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This is a wonderful `old-fashioned' film in which the
screenplay has been written by the guy who wrote the
original story, Darryl Poniscan, together with the director,
Richard Linklater. Set in the USA in 2003, during the Iraq
war, the story unfolds slowly and quietly, bringing together
three damaged survivors from an earlier American war
Vietnam. Bryan Cranston as Sal has a bar and a functional
dependency on alcohol. Steve Carrell is Larry `Doc'
Sheppard who has served time and just lost a son in Iraq.
Otherwise he's pretty normal. Laurence Fishburne, as the
Reverend Richard Mueller, has found God and is now an
Evangelist. Yul Vasquez has a great part as the pragmatic
Colonel who represents the superficially supportive face of the Military. As a
probably unintentional coincidence, Bryan Cranston reminded me of the
Saddam Hussein they found hidden in a drain. `Doc' reminds us that he's lost one
son, but Saddam lost two. This film made me laugh, made me sigh. Best of all, it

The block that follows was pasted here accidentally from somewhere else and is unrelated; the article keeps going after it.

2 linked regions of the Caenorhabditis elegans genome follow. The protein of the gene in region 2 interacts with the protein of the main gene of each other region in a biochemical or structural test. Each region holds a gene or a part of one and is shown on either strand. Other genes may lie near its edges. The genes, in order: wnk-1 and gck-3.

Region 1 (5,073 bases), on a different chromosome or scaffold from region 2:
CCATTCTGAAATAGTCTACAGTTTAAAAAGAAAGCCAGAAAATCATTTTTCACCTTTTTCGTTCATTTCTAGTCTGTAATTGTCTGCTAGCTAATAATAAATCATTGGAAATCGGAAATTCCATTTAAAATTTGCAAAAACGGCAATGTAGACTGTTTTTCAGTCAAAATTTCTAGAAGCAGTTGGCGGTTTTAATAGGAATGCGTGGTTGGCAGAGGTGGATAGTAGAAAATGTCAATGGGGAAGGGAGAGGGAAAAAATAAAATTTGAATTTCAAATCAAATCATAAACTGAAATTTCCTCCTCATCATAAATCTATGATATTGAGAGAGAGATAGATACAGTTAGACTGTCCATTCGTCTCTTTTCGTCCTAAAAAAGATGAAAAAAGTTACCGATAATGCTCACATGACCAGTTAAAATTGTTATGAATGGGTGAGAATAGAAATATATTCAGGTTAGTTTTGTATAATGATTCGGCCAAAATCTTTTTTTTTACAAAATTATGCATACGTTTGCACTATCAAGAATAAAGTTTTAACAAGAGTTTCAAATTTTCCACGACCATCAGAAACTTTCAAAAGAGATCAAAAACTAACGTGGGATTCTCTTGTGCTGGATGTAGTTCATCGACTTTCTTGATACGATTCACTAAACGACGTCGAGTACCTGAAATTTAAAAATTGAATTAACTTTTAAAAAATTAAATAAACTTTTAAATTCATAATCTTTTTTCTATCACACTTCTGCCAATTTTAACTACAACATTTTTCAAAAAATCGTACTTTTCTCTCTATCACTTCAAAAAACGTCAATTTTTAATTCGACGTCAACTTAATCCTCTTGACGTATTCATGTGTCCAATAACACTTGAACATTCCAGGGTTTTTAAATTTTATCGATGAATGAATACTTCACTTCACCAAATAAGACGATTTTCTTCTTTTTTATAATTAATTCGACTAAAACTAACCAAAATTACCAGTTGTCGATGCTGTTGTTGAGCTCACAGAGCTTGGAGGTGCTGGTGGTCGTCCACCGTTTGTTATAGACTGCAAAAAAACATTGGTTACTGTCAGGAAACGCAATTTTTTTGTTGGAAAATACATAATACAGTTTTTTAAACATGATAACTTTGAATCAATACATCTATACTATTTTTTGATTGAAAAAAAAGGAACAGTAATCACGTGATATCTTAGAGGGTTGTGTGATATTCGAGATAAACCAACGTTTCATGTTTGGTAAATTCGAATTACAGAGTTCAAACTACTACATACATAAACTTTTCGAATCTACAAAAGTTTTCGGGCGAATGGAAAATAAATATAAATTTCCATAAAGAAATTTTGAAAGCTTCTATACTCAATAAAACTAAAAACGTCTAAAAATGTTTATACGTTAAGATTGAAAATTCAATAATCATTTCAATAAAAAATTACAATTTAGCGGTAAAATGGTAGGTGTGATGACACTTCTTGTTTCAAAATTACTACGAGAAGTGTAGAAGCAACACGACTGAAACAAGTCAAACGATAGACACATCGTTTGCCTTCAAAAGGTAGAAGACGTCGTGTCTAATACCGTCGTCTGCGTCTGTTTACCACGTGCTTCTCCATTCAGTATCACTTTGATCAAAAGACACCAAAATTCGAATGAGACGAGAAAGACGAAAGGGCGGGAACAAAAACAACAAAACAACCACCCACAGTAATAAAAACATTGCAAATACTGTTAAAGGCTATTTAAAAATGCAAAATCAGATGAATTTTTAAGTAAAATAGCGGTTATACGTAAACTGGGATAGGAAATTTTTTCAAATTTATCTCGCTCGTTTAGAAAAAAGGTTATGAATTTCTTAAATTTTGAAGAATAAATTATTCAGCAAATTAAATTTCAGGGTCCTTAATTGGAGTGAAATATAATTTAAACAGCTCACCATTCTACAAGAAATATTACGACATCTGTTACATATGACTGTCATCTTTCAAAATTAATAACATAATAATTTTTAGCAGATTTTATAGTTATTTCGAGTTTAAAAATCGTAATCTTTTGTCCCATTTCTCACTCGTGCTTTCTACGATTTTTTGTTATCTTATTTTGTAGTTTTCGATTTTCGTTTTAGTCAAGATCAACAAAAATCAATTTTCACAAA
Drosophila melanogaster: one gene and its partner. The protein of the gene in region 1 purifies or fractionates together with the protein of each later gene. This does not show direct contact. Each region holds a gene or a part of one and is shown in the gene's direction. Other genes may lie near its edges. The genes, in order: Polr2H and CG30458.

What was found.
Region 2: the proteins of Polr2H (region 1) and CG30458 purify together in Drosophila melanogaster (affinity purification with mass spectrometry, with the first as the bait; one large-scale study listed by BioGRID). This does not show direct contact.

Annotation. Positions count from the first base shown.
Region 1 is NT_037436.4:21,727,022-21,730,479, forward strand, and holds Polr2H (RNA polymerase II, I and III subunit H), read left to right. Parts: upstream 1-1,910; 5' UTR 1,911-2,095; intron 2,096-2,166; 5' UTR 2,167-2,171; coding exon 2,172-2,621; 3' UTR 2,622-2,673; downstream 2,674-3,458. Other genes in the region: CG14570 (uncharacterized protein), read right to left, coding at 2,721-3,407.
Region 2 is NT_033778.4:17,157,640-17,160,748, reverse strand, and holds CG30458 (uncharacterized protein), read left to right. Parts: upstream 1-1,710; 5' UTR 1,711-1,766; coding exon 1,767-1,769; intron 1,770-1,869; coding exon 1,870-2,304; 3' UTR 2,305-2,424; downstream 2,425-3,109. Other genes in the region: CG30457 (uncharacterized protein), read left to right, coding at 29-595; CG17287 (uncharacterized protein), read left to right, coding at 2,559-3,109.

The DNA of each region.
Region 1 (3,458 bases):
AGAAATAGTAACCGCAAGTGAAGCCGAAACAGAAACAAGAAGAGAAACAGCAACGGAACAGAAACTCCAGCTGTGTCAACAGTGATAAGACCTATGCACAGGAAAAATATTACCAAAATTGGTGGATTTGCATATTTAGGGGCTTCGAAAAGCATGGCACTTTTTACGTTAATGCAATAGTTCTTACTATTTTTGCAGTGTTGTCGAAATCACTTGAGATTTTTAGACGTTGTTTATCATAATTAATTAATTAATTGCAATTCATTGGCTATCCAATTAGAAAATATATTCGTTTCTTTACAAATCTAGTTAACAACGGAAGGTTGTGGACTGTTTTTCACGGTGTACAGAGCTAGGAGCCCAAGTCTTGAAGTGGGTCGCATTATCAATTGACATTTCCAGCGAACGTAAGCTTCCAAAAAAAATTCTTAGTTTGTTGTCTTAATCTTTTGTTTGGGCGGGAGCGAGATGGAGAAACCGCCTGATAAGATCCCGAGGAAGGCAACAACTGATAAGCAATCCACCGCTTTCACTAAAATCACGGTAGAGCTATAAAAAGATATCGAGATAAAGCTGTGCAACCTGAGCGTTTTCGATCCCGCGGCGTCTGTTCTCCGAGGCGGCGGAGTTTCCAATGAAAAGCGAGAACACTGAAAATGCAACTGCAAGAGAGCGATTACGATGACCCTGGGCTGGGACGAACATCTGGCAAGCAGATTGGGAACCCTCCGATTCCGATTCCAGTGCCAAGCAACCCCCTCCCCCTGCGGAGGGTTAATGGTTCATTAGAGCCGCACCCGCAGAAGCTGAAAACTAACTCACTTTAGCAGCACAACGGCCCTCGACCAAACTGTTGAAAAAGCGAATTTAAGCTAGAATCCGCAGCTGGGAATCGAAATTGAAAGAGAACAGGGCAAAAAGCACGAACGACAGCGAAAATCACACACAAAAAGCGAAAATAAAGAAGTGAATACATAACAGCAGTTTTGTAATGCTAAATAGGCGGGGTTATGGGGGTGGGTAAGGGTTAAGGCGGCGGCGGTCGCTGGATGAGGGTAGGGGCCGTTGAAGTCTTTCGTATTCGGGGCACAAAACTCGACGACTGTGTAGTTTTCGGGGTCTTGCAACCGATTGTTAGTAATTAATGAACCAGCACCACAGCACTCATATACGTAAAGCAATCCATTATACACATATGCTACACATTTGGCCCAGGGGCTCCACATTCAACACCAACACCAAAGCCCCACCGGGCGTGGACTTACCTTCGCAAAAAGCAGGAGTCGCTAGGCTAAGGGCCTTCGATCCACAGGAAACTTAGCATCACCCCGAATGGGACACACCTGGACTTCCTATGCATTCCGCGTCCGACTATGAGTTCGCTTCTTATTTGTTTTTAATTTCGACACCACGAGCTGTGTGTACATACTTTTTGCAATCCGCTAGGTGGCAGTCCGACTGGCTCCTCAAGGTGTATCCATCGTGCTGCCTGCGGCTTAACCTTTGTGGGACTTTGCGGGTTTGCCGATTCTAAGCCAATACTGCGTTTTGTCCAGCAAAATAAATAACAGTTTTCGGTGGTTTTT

made me think.
Presented by the Poet/Librarian Chris McCabe, this
offered an ambitious line-up of `internationally
famous' poets reading some of their own work.
These were: Claudia Rankine, Arundhathi
Subraniam, Joy Harjo, Sjon, Yang Liam, Vanni
Capildeo, Choman Hardi (on video) and Anne
Carson. Eight live performances, one after the other, added up to two hours of
intense and totally unfamiliar English. Only the Chinese poet, Yang Liam, treated
us to an English poet reading the approved translations after he read them in the
original Chinese. To be brutally honest, three niggling problems emerged: 1. In
terms of tone, the poets were all excessively respectful of the words they were
reading. 2. Chris McCabe may be a good poet. He may be a great librarian. Alas, he
is a monotonous presenter. 3. The live surtitles that were being typed on screen as
the poets spoke were wildly erratic and unhelpful, like predictive text gone wrong.
Surely, the poems themselves could have been set up accurately in advance?
Nevertheless, I'm glad I supported the event and I loved a lot of what I heard.